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A clinical evaluation of coronary arteriography

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      Abstract

      An analysis is made of fifty-five patients studied by coronary arteriography in whom coronary artery disease was known or suspected on the basis of clinical findings. The clinical data are analyzed and correlated with arteriographic findings. Of various indirect methods of clinical study, including family history, ballistocardiography, determination of serum lipids and electrocardiogram exercise tests, only the last procedure correlated closely with the presence of coronary disease demonstrated by arteriography.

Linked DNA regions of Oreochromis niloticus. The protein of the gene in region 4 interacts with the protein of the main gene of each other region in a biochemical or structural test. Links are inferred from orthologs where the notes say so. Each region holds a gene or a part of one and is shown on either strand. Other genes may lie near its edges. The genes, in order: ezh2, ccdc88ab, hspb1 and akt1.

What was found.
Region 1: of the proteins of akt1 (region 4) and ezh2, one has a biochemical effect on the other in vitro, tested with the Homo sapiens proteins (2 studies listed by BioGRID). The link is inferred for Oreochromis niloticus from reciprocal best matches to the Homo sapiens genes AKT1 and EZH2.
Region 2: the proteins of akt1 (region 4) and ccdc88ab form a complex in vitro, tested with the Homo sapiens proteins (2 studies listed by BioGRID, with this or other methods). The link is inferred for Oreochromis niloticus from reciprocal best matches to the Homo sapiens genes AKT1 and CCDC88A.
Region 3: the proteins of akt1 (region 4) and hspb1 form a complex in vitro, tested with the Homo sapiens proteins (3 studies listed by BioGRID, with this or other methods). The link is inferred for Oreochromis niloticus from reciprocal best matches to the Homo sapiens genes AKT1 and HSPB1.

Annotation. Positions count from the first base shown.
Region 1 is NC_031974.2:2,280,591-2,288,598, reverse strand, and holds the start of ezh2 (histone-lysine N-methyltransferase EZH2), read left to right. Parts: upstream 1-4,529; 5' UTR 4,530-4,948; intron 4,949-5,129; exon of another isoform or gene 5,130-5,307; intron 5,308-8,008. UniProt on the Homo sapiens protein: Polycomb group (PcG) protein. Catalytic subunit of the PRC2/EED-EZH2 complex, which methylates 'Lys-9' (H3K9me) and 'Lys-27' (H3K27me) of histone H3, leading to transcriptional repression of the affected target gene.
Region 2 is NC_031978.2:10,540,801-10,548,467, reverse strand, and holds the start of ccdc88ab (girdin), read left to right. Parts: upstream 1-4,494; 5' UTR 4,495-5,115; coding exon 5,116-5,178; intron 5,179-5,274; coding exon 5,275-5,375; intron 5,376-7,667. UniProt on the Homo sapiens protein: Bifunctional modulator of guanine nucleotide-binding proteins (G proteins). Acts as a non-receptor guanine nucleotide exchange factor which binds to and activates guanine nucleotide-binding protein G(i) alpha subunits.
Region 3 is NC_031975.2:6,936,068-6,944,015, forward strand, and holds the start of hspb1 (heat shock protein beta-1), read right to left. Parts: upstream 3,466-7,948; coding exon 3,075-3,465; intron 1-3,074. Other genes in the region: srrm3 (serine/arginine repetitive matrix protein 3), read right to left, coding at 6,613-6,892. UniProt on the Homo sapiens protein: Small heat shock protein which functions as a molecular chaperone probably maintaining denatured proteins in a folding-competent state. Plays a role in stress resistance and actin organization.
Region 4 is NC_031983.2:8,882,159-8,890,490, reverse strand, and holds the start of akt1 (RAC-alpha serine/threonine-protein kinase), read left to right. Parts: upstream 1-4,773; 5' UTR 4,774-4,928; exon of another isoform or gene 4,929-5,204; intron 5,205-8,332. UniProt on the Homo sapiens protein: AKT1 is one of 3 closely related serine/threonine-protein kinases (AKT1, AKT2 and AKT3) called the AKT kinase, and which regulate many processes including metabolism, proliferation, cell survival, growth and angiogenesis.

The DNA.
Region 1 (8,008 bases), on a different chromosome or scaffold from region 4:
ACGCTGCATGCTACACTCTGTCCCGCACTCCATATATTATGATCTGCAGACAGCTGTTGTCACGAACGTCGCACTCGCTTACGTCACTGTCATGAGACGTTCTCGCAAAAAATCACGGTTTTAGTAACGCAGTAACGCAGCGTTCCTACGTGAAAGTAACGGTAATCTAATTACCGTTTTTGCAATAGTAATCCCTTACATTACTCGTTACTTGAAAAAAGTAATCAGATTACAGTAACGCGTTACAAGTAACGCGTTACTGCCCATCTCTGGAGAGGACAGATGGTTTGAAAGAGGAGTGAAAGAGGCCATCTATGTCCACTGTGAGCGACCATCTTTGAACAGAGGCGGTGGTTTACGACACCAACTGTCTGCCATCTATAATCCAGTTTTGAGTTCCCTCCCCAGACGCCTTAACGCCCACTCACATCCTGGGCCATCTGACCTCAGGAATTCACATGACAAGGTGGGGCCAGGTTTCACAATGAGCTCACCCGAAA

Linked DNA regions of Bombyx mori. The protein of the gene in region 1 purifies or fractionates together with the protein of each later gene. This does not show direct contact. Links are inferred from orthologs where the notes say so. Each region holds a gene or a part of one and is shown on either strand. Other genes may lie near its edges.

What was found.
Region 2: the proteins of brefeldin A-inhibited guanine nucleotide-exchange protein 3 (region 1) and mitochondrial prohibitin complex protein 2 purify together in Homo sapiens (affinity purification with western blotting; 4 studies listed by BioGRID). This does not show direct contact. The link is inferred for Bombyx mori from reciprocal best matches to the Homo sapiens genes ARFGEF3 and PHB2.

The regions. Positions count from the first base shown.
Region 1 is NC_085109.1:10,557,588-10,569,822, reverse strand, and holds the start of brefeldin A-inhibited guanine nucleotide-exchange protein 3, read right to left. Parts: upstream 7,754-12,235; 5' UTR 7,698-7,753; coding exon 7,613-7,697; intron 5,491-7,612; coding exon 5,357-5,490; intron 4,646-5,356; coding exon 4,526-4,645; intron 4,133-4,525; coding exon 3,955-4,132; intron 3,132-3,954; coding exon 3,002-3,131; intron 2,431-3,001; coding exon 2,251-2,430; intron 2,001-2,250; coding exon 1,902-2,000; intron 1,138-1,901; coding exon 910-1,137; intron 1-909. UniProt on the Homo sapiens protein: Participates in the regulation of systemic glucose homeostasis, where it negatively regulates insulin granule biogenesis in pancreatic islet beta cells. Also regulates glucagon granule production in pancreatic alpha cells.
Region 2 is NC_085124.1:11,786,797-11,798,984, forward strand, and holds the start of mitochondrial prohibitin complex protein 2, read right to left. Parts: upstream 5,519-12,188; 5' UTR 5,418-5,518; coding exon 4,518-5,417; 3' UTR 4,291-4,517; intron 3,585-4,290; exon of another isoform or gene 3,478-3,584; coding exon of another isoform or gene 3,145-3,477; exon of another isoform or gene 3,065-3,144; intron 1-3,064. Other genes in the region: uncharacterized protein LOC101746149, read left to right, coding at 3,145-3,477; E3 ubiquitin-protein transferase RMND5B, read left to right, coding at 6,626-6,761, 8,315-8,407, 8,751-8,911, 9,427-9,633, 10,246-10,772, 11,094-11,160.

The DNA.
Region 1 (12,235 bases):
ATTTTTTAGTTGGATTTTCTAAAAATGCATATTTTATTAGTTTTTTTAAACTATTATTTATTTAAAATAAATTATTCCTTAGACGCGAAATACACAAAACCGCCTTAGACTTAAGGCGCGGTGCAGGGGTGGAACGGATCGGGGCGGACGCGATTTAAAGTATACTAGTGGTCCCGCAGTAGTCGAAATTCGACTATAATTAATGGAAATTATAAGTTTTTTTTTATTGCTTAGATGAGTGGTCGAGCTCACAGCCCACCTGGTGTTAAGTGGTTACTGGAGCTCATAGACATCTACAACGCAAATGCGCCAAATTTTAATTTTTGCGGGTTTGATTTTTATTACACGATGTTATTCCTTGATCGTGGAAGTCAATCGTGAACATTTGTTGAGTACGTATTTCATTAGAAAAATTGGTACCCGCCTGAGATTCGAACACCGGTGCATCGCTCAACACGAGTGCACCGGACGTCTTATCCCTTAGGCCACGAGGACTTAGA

All patients with angina and positive exercise tests had occlusive disease of at least two major coronary arteries, usually including the left anterior descending branch of the left coronary artery. The right coronary artery was frequently normal. Seven patients gave a history of painful episodes suggesting acute myocardial ischemia but there were no electrocardiographic changes during pain and exercise tests were negative. All had abnormal arteriograms.
      Coronary arteriography is indicated in selected patients being evaluated for coronary endarterectomy or valvular surgery and in certain patients with chest pain of uncertain origin whose exercise tests are negative or equivocal.
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